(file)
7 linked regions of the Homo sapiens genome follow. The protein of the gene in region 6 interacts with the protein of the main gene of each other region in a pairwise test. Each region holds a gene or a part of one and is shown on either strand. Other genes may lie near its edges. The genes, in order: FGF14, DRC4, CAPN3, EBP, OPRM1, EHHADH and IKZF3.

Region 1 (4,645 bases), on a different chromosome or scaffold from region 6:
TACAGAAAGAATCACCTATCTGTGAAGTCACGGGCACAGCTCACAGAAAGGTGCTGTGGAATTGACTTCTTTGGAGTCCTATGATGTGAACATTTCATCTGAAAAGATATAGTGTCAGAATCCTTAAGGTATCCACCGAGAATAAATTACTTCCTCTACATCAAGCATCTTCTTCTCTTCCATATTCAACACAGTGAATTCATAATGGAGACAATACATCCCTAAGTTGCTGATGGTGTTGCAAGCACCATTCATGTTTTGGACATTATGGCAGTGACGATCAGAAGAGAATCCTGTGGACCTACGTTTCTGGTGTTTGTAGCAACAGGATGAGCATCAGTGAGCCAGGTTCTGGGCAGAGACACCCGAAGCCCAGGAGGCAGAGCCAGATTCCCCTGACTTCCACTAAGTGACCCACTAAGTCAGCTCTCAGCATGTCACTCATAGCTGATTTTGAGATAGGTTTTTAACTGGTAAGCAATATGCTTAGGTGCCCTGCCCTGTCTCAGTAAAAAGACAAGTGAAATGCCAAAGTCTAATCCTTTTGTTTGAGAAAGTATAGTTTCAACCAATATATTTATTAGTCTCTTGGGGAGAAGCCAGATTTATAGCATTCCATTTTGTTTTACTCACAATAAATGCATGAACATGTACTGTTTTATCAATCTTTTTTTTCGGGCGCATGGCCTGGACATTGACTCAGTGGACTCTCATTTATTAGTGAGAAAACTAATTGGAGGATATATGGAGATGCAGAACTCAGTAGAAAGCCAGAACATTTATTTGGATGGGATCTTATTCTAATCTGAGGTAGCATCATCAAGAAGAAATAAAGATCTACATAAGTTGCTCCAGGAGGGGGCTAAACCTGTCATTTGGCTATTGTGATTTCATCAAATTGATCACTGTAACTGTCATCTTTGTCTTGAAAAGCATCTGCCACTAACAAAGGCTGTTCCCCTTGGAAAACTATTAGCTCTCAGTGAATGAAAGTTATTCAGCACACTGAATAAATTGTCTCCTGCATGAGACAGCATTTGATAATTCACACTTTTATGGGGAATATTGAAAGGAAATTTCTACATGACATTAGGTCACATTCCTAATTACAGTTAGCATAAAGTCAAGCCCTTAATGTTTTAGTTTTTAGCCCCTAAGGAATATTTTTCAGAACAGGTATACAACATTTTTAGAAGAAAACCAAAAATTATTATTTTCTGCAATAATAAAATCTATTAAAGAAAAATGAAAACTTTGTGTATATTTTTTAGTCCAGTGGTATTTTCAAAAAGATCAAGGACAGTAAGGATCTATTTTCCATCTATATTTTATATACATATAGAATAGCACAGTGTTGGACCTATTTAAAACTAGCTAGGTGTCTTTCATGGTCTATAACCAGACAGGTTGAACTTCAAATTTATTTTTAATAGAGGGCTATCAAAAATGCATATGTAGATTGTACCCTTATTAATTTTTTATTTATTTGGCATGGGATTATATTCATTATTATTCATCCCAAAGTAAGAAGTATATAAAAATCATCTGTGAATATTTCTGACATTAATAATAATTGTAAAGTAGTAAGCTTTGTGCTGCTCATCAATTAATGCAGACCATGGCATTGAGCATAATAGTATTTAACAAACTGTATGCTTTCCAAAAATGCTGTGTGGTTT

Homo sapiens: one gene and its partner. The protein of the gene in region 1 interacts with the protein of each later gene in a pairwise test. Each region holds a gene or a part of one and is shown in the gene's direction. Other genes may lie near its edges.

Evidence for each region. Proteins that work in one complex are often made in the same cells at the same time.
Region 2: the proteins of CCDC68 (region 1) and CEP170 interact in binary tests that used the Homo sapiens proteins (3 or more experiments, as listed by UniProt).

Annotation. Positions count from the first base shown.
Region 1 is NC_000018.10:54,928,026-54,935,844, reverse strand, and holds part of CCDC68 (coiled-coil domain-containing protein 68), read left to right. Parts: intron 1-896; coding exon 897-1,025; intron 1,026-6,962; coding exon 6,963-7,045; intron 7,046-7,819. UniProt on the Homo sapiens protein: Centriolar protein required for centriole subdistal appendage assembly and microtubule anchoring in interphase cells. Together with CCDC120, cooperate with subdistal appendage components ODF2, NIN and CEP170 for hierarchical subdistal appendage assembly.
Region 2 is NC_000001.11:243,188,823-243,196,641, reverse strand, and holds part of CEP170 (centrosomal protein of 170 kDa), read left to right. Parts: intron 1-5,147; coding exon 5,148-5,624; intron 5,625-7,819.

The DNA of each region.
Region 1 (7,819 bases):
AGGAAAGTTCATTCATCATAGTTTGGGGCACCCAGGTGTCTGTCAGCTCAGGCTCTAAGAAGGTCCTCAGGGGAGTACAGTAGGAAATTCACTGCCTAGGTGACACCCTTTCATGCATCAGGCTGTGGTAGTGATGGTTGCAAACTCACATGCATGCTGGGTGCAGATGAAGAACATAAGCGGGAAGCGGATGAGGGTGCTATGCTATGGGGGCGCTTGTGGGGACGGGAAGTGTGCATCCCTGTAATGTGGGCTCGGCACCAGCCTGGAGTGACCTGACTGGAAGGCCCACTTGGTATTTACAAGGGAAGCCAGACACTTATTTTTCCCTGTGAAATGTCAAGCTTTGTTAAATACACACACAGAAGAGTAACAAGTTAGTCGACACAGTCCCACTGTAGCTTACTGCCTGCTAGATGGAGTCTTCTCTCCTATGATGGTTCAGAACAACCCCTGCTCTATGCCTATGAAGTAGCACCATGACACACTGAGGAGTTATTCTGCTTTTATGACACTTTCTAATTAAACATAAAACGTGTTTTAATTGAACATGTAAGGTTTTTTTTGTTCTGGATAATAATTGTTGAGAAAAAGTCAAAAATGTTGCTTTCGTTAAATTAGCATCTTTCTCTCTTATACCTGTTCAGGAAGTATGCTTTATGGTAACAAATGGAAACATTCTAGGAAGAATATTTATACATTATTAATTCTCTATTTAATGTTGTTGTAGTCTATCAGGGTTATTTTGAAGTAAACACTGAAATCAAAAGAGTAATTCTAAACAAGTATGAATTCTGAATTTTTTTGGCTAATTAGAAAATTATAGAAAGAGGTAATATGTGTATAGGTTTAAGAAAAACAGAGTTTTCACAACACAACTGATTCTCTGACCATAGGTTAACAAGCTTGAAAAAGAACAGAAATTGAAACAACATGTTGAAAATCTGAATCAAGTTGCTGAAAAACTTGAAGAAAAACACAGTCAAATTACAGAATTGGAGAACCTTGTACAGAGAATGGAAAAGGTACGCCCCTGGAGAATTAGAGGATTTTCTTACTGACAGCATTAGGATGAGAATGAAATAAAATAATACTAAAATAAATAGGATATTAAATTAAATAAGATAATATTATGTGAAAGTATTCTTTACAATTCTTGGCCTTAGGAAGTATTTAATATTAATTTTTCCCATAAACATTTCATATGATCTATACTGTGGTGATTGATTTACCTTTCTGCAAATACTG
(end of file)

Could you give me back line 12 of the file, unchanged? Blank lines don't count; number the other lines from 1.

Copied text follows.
AGGAAAGTTCATTCATCATAGTTTGGGGCACCCAGGTGTCTGTCAGCTCAGGCTCTAAGAAGGTCCTCAGGGGAGTACAGTAGGAAATTCACTGCCTAGGTGACACCCTTTCATGCATCAGGCTGTGGTAGTGATGGTTGCAAACTCACATGCATGCTGGGTGCAGATGAAGAACATAAGCGGGAAGCGGATGAGGGTGCTATGCTATGGGGGCGCTTGTGGGGACGGGAAGTGTGCATCCCTGTAATGTGGGCTCGGCACCAGCCTGGAGTGACCTGACTGGAAGGCCCACTTGGTATTTACAAGGGAAGCCAGACACTTATTTTTCCCTGTGAAATGTCAAGCTTTGTTAAATACACACACAGAAGAGTAACAAGTTAGTCGACACAGTCCCACTGTAGCTTACTGCCTGCTAGATGGAGTCTTCTCTCCTATGATGGTTCAGAACAACCCCTGCTCTATGCCTATGAAGTAGCACCATGACACACTGAGGAGTTATTCTGCTTTTATGACACTTTCTAATTAAACATAAAACGTGTTTTAATTGAACATGTAAGGTTTTTTTTGTTCTGGATAATAATTGTTGAGAAAAAGTCAAAAATGTTGCTTTCGTTAAATTAGCATCTTTCTCTCTTATACCTGTTCAGGAAGTATGCTTTATGGTAACAAATGGAAACATTCTAGGAAGAATATTTATACATTATTAATTCTCTATTTAATGTTGTTGTAGTCTATCAGGGTTATTTTGAAGTAAACACTGAAATCAAAAGAGTAATTCTAAACAAGTATGAATTCTGAATTTTTTTGGCTAATTAGAAAATTATAGAAAGAGGTAATATGTGTATAGGTTTAAGAAAAACAGAGTTTTCACAACACAACTGATTCTCTGACCATAGGTTAACAAGCTTGAAAAAGAACAGAAATTGAAACAACATGTTGAAAATCTGAATCAAGTTGCTGAAAAACTTGAAGAAAAACACAGTCAAATTACAGAATTGGAGAACCTTGTACAGAGAATGGAAAAGGTACGCCCCTGGAGAATTAGAGGATTTTCTTACTGACAGCATTAGGATGAGAATGAAATAAAATAATACTAAAATAAATAGGATATTAAATTAAATAAGATAATATTATGTGAAAGTATTCTTTACAATTCTTGGCCTTAGGAAGTATTTAATATTAATTTTTCCCATAAACATTTCATATGATCTATACTGTGGTGATTGATTTACCTTTCTGCAAATACTG